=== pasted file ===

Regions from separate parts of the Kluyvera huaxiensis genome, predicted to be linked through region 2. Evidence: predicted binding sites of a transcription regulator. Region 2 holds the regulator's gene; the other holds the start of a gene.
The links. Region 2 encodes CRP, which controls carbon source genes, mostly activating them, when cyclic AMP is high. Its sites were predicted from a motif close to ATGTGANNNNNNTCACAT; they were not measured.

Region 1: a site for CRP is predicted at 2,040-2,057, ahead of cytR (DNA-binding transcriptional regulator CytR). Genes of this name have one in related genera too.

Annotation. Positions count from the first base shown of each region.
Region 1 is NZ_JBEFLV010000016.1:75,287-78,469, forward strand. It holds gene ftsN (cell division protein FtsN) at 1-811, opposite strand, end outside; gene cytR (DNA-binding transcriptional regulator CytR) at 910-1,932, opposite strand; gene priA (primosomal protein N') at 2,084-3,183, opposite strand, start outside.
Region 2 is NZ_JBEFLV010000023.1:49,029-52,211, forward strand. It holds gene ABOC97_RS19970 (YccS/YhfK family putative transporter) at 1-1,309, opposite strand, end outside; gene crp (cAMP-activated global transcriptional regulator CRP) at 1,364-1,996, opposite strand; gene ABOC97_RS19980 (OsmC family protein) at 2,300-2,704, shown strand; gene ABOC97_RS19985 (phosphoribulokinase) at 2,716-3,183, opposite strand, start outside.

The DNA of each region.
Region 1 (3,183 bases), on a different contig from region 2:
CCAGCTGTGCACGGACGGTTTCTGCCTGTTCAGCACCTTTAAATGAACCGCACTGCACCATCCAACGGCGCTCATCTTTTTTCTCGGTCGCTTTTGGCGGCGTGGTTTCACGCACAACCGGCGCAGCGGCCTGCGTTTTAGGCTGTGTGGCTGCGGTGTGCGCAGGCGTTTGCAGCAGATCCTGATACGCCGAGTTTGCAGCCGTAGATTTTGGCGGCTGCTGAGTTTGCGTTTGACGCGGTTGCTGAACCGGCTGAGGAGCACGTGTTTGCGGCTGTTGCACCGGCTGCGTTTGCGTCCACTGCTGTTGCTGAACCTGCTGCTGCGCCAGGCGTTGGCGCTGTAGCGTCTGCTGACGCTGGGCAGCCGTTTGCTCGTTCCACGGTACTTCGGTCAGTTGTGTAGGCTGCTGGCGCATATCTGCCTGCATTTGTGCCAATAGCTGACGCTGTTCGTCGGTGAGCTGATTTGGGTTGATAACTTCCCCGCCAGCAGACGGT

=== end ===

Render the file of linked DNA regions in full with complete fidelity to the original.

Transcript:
Regions from separate parts of the Kluyvera huaxiensis genome, predicted to be linked through region 2. Evidence: predicted binding sites of a transcription regulator. Region 2 holds the regulator's gene; the other holds the start of a gene.
The links. Region 2 encodes CRP, which controls carbon source genes, mostly activating them, when cyclic AMP is high. Its sites were predicted from a motif close to ATGTGANNNNNNTCACAT; they were not measured.

Region 1: a site for CRP is predicted at 2,040-2,057, ahead of cytR (DNA-binding transcriptional regulator CytR). Genes of this name have one in related genera too.

Annotation. Positions count from the first base shown of each region.
Region 1 is NZ_JBEFLV010000016.1:75,287-78,469, forward strand. It holds gene ftsN (cell division protein FtsN) at 1-811, opposite strand, end outside; gene cytR (DNA-binding transcriptional regulator CytR) at 910-1,932, opposite strand; gene priA (primosomal protein N') at 2,084-3,183, opposite strand, start outside.
Region 2 is NZ_JBEFLV010000023.1:49,029-52,211, forward strand. It holds gene ABOC97_RS19970 (YccS/YhfK family putative transporter) at 1-1,309, opposite strand, end outside; gene crp (cAMP-activated global transcriptional regulator CRP) at 1,364-1,996, opposite strand; gene ABOC97_RS19980 (OsmC family protein) at 2,300-2,704, shown strand; gene ABOC97_RS19985 (phosphoribulokinase) at 2,716-3,183, opposite strand, start outside.

The DNA of each region.
Region 1 (3,183 bases), on a different contig from region 2:
CCAGCTGTGCACGGACGGTTTCTGCCTGTTCAGCACCTTTAAATGAACCGCACTGCACCATCCAACGGCGCTCATCTTTTTTCTCGGTCGCTTTTGGCGGCGTGGTTTCACGCACAACCGGCGCAGCGGCCTGCGTTTTAGGCTGTGTGGCTGCGGTGTGCGCAGGCGTTTGCAGCAGATCCTGATACGCCGAGTTTGCAGCCGTAGATTTTGGCGGCTGCTGAGTTTGCGTTTGACGCGGTTGCTGAACCGGCTGAGGAGCACGTGTTTGCGGCTGTTGCACCGGCTGCGTTTGCGTCCACTGCTGTTGCTGAACCTGCTGCTGCGCCAGGCGTTGGCGCTGTAGCGTCTGCTGACGCTGGGCAGCCGTTTGCTCGTTCCACGGTACTTCGGTCAGTTGTGTAGGCTGCTGGCGCATATCTGCCTGCATTTGTGCCAATAGCTGACGCTGTTCGTCGGTGAGCTGATTTGGGTTGATAACTTCCCCGCCAGCAGACGGT